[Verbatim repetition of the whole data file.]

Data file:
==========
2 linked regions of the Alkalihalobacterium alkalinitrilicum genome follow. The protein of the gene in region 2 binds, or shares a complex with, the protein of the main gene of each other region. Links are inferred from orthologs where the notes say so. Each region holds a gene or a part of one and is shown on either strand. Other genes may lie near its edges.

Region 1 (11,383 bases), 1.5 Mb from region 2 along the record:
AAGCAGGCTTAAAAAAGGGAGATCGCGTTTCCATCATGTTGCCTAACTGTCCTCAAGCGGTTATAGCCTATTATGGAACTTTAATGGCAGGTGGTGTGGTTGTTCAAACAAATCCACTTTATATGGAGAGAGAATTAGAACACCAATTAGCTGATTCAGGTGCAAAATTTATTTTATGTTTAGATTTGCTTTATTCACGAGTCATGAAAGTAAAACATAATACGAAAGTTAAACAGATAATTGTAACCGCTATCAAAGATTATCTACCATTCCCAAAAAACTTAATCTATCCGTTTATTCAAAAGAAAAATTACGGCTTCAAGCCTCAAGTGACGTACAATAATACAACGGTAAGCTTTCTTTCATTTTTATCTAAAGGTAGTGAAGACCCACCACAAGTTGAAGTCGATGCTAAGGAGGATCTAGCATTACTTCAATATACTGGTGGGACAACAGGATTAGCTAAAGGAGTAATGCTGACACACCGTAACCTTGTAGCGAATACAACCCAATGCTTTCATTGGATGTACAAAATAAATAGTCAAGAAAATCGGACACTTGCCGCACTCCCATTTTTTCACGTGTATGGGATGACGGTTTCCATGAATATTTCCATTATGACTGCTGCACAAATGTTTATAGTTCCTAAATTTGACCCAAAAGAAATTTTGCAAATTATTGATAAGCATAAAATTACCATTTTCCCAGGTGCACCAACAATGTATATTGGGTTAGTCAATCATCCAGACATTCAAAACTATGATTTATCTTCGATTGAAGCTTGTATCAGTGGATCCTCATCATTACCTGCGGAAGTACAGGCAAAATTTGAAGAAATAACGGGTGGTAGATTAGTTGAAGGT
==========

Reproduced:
2 linked regions of the Alkalihalobacterium alkalinitrilicum genome follow. The protein of the gene in region 2 binds, or shares a complex with, the protein of the main gene of each other region. Links are inferred from orthologs where the notes say so. Each region holds a gene or a part of one and is shown on either strand. Other genes may lie near its edges.

Region 1 (11,383 bases), 1.5 Mb from region 2 along the record:
AAGCAGGCTTAAAAAAGGGAGATCGCGTTTCCATCATGTTGCCTAACTGTCCTCAAGCGGTTATAGCCTATTATGGAACTTTAATGGCAGGTGGTGTGGTTGTTCAAACAAATCCACTTTATATGGAGAGAGAATTAGAACACCAATTAGCTGATTCAGGTGCAAAATTTATTTTATGTTTAGATTTGCTTTATTCACGAGTCATGAAAGTAAAACATAATACGAAAGTTAAACAGATAATTGTAACCGCTATCAAAGATTATCTACCATTCCCAAAAAACTTAATCTATCCGTTTATTCAAAAGAAAAATTACGGCTTCAAGCCTCAAGTGACGTACAATAATACAACGGTAAGCTTTCTTTCATTTTTATCTAAAGGTAGTGAAGACCCACCACAAGTTGAAGTCGATGCTAAGGAGGATCTAGCATTACTTCAATATACTGGTGGGACAACAGGATTAGCTAAAGGAGTAATGCTGACACACCGTAACCTTGTAGCGAATACAACCCAATGCTTTCATTGGATGTACAAAATAAATAGTCAAGAAAATCGGACACTTGCCGCACTCCCATTTTTTCACGTGTATGGGATGACGGTTTCCATGAATATTTCCATTATGACTGCTGCACAAATGTTTATAGTTCCTAAATTTGACCCAAAAGAAATTTTGCAAATTATTGATAAGCATAAAATTACCATTTTCCCAGGTGCACCAACAATGTATATTGGGTTAGTCAATCATCCAGACATTCAAAACTATGATTTATCTTCGATTGAAGCTTGTATCAGTGGATCCTCATCATTACCTGCGGAAGTACAGGCAAAATTTGAAGAAATAACGGGTGGTAGATTAGTTGAAGGT